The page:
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Be on guard against summer surge of tax schemes


Summertime, despite what the song says, is not easy if you are the target of a tax scam.

And that's increasingly likely this season, says the Internal Revenue Service.

The tax agency is urging people to be on the lookout for a summer surge of tax scams. Identity thieves are sending a barrage of email and text messages promising tax refunds or offers to help fix tax problems.

Neither the good (possible cash back from Uncle Sam) nor the bad (tax troubles) exist. They are just the latest ploys, targeting individual and business taxpayers, that crooks are using to try to trick their marks into revealing sensitive personal, financial, and tax information.

"The IRS is seeing a wave of these summer scams relentlessly pounding taxpayers," said IRS Commissioner Danny Werfel. "People are being flooded with these email and text messages, but we want them to avoid getting swept up in these terrible scams. Taxpayers should be wary; remember, don't click on links from questionable sources."

Here are the five schemes that are most prevalent this summer.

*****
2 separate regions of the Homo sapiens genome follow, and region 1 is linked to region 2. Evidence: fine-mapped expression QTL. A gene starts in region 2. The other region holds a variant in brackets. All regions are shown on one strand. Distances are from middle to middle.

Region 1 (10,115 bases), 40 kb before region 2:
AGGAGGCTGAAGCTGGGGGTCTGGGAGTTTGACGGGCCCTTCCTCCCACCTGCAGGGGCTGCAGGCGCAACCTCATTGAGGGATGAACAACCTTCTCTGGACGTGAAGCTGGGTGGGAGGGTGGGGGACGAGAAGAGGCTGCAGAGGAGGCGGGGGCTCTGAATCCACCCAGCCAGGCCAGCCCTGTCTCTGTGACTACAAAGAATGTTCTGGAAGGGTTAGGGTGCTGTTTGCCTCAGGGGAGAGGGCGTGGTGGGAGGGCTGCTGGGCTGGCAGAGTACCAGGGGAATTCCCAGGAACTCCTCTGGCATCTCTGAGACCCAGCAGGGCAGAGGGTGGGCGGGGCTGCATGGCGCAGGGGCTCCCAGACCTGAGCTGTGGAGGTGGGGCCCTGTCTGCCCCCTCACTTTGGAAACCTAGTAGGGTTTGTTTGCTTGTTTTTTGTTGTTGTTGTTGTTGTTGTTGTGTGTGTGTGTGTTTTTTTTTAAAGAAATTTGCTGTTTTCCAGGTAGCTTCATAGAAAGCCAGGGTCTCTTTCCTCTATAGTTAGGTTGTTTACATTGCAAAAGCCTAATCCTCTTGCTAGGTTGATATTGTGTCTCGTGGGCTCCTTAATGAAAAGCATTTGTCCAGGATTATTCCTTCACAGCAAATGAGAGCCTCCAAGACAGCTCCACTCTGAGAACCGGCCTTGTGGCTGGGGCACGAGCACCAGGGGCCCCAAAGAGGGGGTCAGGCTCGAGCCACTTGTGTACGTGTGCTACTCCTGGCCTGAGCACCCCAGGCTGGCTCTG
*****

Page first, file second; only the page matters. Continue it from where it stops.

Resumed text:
The Economic Impact Payment (EIP) scheme
This is currently the highest volume email scheme the IRS is seeing. The IRS routinely sees hundreds of taxpayers forwarding these messages each day; the IRS has seen thousands of these emails reported since the July 4 holiday period.

These scam emails messages are hitting inboxes with subject lines such as "Third Round of Economic Impact Payments Status Available."

If you get such an email, immediately ignore it. While Economic Impact Payments (EIPs) were real business benefits created during the COVID-19 pandemic, the third round was sent out in 2021, more than two years ago.

Scam artists are always looking for new ways to adjust their message to trick people. That's the case in this EIP phishing scam, since the coronavirus-prompted stimulus payments ended long ago.

In addition to using a tax break that's no longer around, also be on the lookout for other scam red flags.

As with many tax phishing messages, the EIP scam emails are routinely riddled with spelling errors and factual inaccuracies.

Another indicator that an unsolicited email is a scam is the use of external links. In this case, the EIP scam email urges the recipient to click an included link in order to complete their "application." Instead, it takes the taxpayer to a website where identity thieves will try to harvest valuable personal information.